Time is of the Essence: Preparing Your Medical Malpractice Claim

By: Attorney Christopher A. DeAngelo

"The sun has not caught me in bed in fifty years." -Thomas Jefferson

Medical malpractice is an unfortunate part of life that often has devastating effects on those afflicted. To make matters worse, medical malpractice cases are some of the most time-consuming and expensive cases to pursue, and victims need more help than in most other types of injury claims. While a skilled medical malpractice attorney can navigate the ins and outs of the labyrinth that is the medical malpractice lawsuit, there is a lot that you could and should do before you meet with an attorney that will pay dividends in pursuing your claim.

1. Start Early – Once you know or should know that you were the victim of malpractice, you only have two (2) years in which to file a lawsuit (Statute of Limitations). Unlike many other types of cases, medical malpractice can take a significant amount of time just in the investigation stage before it is clear whether there is a pursuable cause of action. Waiting until mere months or even weeks before your Statute of Limitations expires can severely prejudice your or your attorney's ability to conduct a thorough investigation.

2. Know Your Time Limits – If a follow-up doctor has been critical of what the first doctor did, you might then have a stronger basis to suspect malpractice. Although rarely would a subsequent treator want to be involved in malpractice litigation, for many reasons, that criticism might qualify as the first triggering event that should lead you to an attorney, as it also might be the start of the Statute of Limitations calendar. There might be other facts that could set that calendar running and consulting with an experienced medical malpractice attorney will let you know how much time you might have within which to bring a proper claim.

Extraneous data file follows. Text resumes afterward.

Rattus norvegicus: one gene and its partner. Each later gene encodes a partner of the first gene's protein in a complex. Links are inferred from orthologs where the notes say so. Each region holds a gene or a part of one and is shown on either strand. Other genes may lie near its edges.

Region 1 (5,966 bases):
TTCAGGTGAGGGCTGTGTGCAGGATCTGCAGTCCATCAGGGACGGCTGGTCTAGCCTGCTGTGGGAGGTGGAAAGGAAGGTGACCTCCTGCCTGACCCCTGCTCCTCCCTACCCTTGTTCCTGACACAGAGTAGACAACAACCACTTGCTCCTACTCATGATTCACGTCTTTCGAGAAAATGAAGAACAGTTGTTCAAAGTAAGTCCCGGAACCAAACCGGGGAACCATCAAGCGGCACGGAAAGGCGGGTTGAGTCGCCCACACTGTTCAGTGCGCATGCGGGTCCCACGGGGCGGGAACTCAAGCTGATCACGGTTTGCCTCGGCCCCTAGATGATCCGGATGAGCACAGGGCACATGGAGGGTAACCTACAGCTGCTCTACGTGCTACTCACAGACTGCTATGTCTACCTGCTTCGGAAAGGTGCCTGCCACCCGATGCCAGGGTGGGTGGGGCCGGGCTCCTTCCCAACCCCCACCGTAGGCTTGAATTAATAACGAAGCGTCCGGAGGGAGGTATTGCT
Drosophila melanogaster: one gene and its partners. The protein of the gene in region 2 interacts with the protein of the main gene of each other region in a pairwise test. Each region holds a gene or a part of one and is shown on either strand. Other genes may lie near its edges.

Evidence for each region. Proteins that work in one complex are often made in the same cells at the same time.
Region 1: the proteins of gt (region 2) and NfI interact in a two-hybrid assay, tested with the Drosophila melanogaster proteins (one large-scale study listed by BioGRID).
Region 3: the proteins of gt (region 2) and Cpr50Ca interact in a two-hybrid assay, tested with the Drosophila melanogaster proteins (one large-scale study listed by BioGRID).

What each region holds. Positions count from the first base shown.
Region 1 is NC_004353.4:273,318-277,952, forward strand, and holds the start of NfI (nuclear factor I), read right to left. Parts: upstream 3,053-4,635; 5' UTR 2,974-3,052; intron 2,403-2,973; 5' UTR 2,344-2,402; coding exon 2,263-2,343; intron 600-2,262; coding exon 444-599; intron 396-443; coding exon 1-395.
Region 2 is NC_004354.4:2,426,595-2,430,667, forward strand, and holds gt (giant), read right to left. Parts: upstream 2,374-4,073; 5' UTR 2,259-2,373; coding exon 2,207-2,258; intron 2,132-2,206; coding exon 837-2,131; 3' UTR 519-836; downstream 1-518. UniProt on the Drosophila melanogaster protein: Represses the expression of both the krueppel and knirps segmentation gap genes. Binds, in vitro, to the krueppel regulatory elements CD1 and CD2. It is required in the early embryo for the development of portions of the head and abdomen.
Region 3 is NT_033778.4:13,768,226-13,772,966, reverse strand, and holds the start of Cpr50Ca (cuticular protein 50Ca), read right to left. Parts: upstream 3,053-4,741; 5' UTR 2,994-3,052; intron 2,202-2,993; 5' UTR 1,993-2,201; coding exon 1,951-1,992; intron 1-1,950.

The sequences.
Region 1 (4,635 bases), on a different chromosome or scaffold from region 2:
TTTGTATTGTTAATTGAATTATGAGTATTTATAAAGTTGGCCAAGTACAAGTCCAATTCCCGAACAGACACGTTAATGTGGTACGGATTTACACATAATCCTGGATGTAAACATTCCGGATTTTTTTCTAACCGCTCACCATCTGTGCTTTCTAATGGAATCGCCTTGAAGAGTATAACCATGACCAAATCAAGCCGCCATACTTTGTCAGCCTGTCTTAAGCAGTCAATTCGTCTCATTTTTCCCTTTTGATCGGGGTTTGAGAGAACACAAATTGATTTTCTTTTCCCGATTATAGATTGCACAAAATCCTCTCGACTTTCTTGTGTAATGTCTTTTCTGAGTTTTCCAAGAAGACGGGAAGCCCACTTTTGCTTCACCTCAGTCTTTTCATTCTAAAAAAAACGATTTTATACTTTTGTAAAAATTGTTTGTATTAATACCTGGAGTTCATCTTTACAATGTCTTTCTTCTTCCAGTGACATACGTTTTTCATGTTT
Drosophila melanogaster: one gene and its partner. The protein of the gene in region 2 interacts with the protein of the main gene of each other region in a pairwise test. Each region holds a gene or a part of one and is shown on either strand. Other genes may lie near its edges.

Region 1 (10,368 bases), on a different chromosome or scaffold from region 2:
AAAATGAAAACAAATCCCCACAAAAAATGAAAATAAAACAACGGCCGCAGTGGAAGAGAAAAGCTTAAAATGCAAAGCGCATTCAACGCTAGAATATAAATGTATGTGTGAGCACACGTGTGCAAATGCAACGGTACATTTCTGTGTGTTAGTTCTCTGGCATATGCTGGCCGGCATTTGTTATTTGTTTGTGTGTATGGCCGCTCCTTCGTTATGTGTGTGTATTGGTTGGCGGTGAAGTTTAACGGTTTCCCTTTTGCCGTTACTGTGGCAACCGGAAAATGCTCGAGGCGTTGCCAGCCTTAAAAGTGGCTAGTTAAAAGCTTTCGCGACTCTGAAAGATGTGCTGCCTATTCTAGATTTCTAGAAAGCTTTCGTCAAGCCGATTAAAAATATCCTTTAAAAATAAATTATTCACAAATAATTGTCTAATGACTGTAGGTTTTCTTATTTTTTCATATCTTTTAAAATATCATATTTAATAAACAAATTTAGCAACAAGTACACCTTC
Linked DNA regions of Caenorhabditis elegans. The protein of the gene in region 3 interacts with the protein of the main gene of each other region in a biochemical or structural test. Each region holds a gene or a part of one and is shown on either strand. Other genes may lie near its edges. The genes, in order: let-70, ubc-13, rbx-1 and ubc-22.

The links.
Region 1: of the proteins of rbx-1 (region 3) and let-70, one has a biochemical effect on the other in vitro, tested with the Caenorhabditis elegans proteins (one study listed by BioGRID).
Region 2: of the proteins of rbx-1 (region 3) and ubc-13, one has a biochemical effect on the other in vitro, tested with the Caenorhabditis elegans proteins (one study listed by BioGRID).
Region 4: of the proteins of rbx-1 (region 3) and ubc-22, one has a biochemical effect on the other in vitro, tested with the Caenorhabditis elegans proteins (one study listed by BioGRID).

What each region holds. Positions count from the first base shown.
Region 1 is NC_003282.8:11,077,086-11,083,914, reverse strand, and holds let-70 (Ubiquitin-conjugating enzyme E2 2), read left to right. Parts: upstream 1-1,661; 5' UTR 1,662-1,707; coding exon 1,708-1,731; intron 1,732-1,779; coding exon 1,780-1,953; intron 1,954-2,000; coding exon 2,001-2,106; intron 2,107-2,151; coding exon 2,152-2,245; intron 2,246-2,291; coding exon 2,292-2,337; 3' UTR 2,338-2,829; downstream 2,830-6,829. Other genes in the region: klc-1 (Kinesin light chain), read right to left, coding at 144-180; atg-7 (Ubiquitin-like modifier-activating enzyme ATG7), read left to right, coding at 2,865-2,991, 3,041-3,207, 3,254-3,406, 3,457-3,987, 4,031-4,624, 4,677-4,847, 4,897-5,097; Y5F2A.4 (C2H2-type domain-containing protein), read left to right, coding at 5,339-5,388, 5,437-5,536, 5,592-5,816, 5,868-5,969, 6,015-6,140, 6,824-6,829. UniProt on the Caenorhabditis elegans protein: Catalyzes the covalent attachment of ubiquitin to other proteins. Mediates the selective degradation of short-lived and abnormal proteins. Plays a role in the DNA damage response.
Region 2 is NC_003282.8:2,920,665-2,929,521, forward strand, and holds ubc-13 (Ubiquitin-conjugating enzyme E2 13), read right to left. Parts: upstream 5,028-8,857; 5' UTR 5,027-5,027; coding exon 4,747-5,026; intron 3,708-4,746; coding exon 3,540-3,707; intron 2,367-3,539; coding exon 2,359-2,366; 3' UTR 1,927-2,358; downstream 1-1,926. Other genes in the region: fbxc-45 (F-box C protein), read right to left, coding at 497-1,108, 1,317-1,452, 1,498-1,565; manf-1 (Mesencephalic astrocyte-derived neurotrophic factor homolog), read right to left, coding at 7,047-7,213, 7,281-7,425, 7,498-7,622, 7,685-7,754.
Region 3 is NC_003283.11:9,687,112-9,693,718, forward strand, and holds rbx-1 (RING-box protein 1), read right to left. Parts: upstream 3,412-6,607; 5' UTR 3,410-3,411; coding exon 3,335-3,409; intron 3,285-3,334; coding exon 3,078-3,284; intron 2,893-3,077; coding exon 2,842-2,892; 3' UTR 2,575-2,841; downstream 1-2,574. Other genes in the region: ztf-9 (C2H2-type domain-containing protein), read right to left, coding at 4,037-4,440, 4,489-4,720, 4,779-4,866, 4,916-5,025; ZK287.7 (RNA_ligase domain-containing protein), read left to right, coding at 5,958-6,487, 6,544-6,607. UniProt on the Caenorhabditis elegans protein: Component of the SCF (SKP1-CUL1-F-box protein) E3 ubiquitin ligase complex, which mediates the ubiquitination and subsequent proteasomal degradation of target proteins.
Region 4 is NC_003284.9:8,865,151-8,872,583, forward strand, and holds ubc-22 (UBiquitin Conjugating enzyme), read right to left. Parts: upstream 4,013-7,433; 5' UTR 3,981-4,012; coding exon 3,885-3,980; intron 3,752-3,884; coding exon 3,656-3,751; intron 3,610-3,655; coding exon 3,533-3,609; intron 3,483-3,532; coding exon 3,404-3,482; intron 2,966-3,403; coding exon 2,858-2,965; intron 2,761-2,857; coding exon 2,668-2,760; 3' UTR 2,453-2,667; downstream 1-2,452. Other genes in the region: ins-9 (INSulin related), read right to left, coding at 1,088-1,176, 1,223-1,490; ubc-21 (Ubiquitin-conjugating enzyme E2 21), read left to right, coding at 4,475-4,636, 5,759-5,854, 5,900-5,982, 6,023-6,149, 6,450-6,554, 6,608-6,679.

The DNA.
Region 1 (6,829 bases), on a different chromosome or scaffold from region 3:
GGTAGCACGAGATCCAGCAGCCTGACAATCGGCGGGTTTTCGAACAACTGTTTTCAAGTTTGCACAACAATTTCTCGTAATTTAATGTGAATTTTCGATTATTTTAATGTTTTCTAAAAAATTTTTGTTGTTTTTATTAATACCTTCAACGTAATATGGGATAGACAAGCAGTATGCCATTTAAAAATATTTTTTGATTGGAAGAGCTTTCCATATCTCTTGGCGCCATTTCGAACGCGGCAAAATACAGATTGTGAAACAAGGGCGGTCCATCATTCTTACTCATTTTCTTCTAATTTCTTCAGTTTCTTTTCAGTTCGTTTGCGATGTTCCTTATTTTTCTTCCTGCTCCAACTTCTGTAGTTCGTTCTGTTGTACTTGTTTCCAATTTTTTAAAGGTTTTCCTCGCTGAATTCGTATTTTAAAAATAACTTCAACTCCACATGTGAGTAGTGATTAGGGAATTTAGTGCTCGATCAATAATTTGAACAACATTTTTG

3. Gather Your Medical Records – No matter how experienced the attorney or how detailed your memory, a medical malpractice attorney would almost never recommend beginning an investigation without reviewing all of the relevant medical records. While your attorney can request the records her/himself, it is faster and more prudent to have your medical records before you even meet with an attorney. Having the records ahead of time allows your attorney to hit the ground running with the investigation, rather than waiting until all the records are received.

4. Tell a Story – Medical records by themselves may not paint the entire picture. Your attorney will need to know events as you remember them to paint a better picture of what happened. S/he will likely ask you for a typed narrative explaining the sequence of events from the beginning to the present, including any comments from follow-up doctors, and the reasons you believe you may have been victimized by malpractice. This is something that you can type between scheduling an appointment to see the attorney and the actual meeting. Coming in with your medical records and a narrative that explains what you know will significantly help your attorney in the investigation and allows her/him to respond more quickly to your questions and decide upon the proper direction of the investigation.

5. Never Fear – Don't be afraid to ask questions. Meeting with an attorney to discuss your medical malpractice claim should not be an overwhelming experience, especially if you can provide the medical records and outline of what happened. Your attorney should be experienced with these types of claims and is on your side to direct you through all that must be done. It is through her/his experience that you should try to calmly evaluate whether or not you have a supportable claim that is worth pursuing.

Your attorney is there to help you, and by following these simple steps, you can go a long way in helping your attorney help you, as well as, saving precious time. Call 1-800-432-LAWS to speak with a skilled and experienced medical malpractice attorney, who can answer all your questions about your rights.

About the Author
Christopher DeAngelo is a medical malpractice attorney with the New Jersey law firm, Pellettieri, Rabstein and Altman. He can be reached at 609-520-0900.

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